As you might gather, I don’t think serious law schools—including student government groups at such law schools—should be “direct[ing]” faculty, staff, and students not to use certain legal terms, especially when they are parts of statutes, statutory titles current (the Alien Tort Statute) and past (the Alien Act), court opinions, and more. But here I just wanted to present the text of the GW Law Student Bar Association resolution, so readers can decide on it for themselves.
Purpose: To call upon members of The George Washington University and The George Washington University Law School to abstain from using the terms “illegal,” “alien,” and “assimilation” in internal communications and external correspondence regarding immigration.
WHEREAS: Since 1948, the right to a nationality, the right to change one’s nationality, and the right not to be deprived of one’s nationality are all universally recognized under international law1;
WHEREAS: The term “alien” has historically been used throughout U.S. immigration law to refer to individuals who do not have U.S. citizenship and are not a US national2;
WHEREAS: Immigration advocates have long argued that the term “alien” dehumanizes migrants and commonly conjures up images of Martians or Mandalorians that readily lend itself to xenophobic rhetoric3;
WHEREAS: State and municipal governments such as California and New York City have taken steps to remove and replace the word “alien” in long standing legal codes4;
WHEREAS: The phrase “illegal alien” has historically been used in US immigration discourse to describe an individual, who is not a US citizen or a US national, and is present within the sovereign territory of the United States in a manner that is not in accordance with the law5;
WHEREAS: The phrase “illegal alien” is often strategically weaponized to evoke prejudice against undocumented immigrants both within and outside of the courtroom, as in the case of the DOJ instructing all prosecuters to adopt the phrase “illegal alien” instead of “undocumented immigrants” under the guidance of former Attorney General Jeﬀ Sessions6;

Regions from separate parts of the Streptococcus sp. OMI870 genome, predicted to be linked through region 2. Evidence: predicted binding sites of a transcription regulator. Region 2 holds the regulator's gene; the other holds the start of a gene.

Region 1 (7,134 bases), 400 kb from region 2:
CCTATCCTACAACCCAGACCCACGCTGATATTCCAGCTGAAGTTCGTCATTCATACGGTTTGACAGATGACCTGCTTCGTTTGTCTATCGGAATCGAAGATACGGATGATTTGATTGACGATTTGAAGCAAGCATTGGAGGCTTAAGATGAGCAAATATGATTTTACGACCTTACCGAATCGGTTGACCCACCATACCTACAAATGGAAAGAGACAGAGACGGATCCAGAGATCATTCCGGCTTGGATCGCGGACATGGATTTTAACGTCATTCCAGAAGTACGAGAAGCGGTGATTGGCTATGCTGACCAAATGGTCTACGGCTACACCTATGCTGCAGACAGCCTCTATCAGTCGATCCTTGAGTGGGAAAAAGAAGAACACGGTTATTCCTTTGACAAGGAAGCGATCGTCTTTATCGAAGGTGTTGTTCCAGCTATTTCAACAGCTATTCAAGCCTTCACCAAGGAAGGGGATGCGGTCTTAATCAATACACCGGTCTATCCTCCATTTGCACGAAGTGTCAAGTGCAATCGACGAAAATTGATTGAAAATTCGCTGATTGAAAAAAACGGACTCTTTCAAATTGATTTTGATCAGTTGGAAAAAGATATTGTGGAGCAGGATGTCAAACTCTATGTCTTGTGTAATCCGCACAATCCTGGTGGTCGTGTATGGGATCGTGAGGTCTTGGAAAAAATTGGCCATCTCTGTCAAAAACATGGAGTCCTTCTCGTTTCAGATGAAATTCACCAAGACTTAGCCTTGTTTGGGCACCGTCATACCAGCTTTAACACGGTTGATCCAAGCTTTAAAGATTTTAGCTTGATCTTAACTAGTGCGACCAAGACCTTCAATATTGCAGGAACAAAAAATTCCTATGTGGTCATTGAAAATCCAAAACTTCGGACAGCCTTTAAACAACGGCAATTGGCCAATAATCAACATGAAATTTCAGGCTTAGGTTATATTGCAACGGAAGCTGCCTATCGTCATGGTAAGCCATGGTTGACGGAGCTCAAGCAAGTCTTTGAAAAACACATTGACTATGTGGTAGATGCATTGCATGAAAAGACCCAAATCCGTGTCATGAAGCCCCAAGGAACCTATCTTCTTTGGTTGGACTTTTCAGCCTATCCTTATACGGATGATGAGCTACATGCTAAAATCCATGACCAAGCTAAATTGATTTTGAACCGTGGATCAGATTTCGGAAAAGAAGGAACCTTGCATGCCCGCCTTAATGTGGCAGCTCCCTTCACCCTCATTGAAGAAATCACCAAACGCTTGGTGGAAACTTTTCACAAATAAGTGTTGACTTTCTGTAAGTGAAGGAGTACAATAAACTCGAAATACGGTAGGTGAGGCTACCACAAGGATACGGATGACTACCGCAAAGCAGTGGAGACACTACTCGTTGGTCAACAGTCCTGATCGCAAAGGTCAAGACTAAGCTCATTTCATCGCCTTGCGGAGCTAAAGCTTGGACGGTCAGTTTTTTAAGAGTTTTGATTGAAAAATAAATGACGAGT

WHEREAS: The phrase “assimilate” has historically been used throughout US immigration to describe the purpose of the process of naturalization, which seeks to incorporate and, in many instances, indoctrinate non-citizens and non-nationals into American culture7;
WHEREAS: The policy of “assimilation” has historically been used to control, reshape, and eradicate traditional cultural identities that diﬀered from the contemporaneous American cultural norms, such as in the case of Native Americans8;
WHEREAS: In January 2021, The Biden Administration issued guidance memos through the Customs & Border Patrol (CBP) and Immigration and Customs Enforcement (ICE) agencies instructing all oﬃcials to adopt “more inclusive” language by replacing terms such as “illegal,” “alien,” and “assimilation” with “noncitizen,” “undocumented individual,” and “integration”9;
WHEREAS: The U.S. Citizenship Act, H.R. 1177 and S. 348, introduced in February of 2021, replaces every use of the word alien with noncitizen in all of its singular, plural, and possessive forms throughout the immigration laws of the United States10;
WHEREAS: The George Washington University is oﬃcially chartered by Congress and many members of the GW Law community have served, currently serve, or will serve in all three branches of the United States Federal Government11;